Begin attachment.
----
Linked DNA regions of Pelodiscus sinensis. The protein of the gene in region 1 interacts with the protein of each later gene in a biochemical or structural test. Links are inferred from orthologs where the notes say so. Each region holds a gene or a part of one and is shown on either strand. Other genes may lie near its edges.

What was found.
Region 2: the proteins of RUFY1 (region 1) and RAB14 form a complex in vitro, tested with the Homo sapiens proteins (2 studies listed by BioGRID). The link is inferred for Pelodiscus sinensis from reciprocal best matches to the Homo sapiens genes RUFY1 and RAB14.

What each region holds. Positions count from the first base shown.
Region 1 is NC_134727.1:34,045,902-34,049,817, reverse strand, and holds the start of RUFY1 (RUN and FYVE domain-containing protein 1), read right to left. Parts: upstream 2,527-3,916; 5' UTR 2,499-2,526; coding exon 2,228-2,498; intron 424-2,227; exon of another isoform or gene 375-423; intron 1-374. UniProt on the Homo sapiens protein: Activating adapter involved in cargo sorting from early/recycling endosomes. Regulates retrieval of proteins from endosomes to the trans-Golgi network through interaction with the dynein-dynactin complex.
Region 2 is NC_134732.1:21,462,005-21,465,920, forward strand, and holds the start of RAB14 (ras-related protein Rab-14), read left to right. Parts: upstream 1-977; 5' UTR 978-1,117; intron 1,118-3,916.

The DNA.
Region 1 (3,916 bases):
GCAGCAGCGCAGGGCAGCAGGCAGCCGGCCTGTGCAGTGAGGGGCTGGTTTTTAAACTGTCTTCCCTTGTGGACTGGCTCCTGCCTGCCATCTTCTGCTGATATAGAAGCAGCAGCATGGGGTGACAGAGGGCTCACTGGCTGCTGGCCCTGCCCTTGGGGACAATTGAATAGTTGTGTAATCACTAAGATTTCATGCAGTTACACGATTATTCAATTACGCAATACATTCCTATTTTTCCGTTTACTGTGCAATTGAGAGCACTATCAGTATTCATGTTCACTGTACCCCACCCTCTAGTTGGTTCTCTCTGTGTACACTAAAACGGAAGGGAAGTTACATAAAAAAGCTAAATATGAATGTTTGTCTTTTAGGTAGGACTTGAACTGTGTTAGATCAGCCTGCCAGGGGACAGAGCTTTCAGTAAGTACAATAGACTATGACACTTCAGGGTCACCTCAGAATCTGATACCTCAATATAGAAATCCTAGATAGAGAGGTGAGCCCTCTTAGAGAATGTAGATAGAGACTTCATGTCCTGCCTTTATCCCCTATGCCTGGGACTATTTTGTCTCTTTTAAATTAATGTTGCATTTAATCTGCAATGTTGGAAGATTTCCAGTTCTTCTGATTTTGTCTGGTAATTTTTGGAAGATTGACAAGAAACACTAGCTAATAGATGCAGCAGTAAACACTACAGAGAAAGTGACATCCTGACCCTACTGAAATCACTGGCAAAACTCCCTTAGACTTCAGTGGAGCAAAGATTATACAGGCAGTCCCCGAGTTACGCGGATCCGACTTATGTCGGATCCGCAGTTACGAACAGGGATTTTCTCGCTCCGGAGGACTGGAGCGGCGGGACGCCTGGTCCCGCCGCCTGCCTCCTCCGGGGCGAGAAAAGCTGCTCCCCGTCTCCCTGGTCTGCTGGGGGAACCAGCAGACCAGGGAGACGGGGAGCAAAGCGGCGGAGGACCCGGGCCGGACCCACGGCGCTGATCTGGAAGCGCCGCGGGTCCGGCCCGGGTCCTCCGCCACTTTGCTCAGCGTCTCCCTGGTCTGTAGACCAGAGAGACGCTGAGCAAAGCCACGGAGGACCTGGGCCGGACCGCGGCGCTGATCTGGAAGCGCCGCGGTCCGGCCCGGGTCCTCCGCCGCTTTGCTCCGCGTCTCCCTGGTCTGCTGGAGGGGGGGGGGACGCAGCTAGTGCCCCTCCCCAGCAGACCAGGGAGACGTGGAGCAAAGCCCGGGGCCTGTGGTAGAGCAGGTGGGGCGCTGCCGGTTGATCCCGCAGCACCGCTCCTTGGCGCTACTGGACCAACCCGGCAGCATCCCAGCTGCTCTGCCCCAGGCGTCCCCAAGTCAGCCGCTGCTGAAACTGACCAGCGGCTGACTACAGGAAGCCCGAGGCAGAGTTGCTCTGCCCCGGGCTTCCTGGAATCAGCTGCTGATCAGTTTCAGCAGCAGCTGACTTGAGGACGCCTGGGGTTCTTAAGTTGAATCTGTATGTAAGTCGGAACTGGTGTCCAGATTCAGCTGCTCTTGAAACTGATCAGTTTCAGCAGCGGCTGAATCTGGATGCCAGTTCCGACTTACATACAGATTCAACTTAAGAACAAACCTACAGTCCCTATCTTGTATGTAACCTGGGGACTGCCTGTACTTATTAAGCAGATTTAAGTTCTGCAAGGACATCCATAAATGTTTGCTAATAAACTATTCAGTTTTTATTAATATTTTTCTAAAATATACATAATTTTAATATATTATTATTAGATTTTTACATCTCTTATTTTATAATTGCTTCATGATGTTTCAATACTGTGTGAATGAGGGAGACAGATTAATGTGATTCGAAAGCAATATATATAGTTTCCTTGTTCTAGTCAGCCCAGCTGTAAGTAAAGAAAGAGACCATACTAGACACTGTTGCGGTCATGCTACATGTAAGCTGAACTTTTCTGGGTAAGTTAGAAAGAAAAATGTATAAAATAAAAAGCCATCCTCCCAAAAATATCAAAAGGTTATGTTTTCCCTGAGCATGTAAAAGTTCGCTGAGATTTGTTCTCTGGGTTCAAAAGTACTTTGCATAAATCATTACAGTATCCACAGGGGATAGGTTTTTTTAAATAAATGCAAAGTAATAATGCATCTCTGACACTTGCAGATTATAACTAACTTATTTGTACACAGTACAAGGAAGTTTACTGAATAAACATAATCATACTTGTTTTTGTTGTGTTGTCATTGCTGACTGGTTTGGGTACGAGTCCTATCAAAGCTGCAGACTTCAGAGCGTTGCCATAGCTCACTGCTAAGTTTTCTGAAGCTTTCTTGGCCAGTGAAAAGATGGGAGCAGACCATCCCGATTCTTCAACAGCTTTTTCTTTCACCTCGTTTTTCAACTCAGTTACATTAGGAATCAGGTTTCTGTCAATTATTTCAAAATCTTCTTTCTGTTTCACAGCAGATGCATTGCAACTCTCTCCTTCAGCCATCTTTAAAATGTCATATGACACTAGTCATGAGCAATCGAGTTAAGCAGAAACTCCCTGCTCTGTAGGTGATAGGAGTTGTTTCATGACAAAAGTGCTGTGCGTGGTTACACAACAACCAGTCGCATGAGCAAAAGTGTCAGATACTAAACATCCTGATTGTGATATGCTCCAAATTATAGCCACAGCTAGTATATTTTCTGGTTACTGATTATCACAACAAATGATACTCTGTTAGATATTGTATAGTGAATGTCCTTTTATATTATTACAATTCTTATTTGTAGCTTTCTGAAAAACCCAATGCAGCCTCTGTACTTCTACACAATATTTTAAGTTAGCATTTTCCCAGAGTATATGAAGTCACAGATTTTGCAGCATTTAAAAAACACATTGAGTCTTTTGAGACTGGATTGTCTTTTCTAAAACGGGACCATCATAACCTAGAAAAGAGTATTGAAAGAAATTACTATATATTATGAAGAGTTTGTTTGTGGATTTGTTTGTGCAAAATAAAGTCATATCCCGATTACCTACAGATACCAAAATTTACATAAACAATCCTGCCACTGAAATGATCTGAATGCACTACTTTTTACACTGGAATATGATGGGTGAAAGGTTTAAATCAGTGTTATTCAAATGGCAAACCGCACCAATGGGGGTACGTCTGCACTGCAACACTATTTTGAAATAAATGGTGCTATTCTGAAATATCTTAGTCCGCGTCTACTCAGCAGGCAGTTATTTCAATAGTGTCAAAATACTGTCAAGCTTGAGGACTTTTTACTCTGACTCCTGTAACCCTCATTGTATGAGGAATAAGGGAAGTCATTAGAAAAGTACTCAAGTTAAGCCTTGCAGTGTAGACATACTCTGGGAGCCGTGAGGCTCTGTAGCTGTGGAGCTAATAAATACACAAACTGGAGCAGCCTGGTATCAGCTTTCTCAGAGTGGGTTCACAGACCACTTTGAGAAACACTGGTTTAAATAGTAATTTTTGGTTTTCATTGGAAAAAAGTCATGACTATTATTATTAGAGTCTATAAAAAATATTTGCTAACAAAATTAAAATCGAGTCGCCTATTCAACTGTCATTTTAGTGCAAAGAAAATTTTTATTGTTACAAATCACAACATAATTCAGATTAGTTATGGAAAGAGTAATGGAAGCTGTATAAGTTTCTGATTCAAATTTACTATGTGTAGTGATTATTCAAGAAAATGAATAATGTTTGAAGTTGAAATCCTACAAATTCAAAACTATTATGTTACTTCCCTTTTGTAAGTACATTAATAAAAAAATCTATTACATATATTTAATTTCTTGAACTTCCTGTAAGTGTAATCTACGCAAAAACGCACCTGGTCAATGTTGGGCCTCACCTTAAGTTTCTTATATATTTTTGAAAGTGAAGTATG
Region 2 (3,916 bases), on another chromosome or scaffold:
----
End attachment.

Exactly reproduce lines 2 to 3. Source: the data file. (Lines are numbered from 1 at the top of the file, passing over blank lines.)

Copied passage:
What was found.
Region 2: the proteins of RUFY1 (region 1) and RAB14 form a complex in vitro, tested with the Homo sapiens proteins (2 studies listed by BioGRID). The link is inferred for Pelodiscus sinensis from reciprocal best matches to the Homo sapiens genes RUFY1 and RAB14.